Former Supreme Court Justice John Paul Stevens, the third-longest serving justice in history, died on July 16, 2019 at the age of 99.
“He passed away peacefully with his daughters by his side,” the Supreme Court said in a statement. Stevens, survived by two daughters, died at a hospital in Fort Lauderdale, Florida after suffering a stroke on July 15.
Stevens sat on the Supreme Court for 35 years, surpassed by only two other justices in history. “It’s not a particularly interesting achievement,” Stevens said with characteristic modesty in a phone call with TIME in May 2019. But, he quipped: “Justice Field stopped working full-time a couple months before he retired, so maybe I should be put in second place.”
Over the course of his long career, Stevens would have a role in shaping most areas of the law, influential in majority opinions and firm in his dissents, marked by a practical jurisprudence and an increasingly liberal sensibility.
Stevens was nominated to the Supreme Court by President Gerald Ford in 1975, after the country was rocked by the Watergate scandal. “You’re coming out of such turmoil, my understanding is the objective of President Ford and his staff was to find somebody who was as apolitical as possible and above reproach in terms of integrity,” says Jeffrey Fisher, who clerked for Stevens in 1998-1999. “Those were the justice’s two calling cards all the way through his career.”
Indeed, Stevens was known for being unfailingly courteous — to his clerks, his colleagues and to the lawyers who came before him, often asking them politely if he could interject with questions in oral arguments. Born to a privileged family in Chicago in 1920, Stevens had “a very Midwestern style,” says Eduardo Peñalver, who clerked for the justice in 2000-2001. “He’s just incredibly plainspoken and down to earth, and it lulls you into a comfort, and then he’ll dazzle you with something that displays his intellect.”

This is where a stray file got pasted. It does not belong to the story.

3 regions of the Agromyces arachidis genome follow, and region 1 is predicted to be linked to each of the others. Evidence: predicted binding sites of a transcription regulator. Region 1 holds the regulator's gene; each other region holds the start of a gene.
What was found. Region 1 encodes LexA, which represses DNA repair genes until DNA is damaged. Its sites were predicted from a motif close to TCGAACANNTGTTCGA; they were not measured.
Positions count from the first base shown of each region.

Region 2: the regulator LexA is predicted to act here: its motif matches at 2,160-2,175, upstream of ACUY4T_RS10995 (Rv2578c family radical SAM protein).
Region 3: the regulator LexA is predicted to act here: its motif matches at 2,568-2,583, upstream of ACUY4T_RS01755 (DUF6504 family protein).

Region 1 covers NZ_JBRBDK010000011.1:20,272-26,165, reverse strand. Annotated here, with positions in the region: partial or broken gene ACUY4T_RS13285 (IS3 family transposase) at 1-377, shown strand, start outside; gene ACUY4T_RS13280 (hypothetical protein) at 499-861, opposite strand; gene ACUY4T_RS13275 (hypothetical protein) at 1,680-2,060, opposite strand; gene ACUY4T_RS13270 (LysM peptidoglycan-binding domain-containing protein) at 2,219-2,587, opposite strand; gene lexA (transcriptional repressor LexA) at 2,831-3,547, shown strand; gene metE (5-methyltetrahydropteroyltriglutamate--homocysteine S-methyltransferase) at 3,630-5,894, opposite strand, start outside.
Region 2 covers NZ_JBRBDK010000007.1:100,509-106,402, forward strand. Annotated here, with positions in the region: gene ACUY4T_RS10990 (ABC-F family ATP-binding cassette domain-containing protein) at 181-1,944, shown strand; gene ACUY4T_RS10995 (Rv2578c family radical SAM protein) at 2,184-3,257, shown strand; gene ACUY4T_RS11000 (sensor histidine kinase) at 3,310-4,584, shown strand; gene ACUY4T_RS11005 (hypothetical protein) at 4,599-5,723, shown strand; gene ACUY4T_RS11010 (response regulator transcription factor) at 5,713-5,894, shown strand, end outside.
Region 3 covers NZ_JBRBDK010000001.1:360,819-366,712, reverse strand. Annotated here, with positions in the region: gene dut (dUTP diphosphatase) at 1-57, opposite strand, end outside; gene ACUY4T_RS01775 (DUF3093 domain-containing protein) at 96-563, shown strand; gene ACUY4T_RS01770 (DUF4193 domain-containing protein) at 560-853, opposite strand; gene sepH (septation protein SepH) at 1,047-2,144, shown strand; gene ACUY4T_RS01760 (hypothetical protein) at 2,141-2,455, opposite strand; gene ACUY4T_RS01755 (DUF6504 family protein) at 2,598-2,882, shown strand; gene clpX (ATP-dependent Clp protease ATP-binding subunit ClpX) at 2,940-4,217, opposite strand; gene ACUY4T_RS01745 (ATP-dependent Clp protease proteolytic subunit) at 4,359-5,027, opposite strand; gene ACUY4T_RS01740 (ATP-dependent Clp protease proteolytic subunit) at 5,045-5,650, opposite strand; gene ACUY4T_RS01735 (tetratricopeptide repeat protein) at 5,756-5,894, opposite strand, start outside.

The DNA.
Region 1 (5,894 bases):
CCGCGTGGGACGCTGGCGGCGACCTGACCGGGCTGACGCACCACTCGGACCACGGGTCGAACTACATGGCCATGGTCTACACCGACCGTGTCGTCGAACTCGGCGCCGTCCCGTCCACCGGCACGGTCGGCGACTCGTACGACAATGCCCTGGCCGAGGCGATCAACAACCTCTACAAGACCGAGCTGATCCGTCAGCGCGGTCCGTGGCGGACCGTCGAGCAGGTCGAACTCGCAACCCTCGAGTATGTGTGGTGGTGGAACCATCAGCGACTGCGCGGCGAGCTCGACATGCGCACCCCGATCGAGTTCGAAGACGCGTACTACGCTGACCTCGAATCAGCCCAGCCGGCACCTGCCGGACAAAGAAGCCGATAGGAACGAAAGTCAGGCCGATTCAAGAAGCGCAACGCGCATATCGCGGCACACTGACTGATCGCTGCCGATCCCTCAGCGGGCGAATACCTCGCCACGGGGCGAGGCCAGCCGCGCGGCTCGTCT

That intellect — and apolitical stance, as described by Fisher — led Stevens to evolve over the course of his more than three decades on the bench, from being nominated by a Republican president to being considered a leading liberal justice at the time of his retirement. Stevens, former clerks say, would argue that he didn’t change so much as the court became more conservative around him. “As the court shifted to the right pretty dramatically over the course of Justice Stevens’ career, he kind of intuitively shifted a little bit just to try to stabilize the court,” says Peñalver.
But Stevens’ own views did move on key issues, in particular on affirmative action and capital punishment. He became more in favor of affirmative action during his years on the court, and more opposed to the death penalty. “This is a guy who very clearly learned and processed information and processed ideas over time,” says Gregory Magarian, who clerked for him in 1994-1995.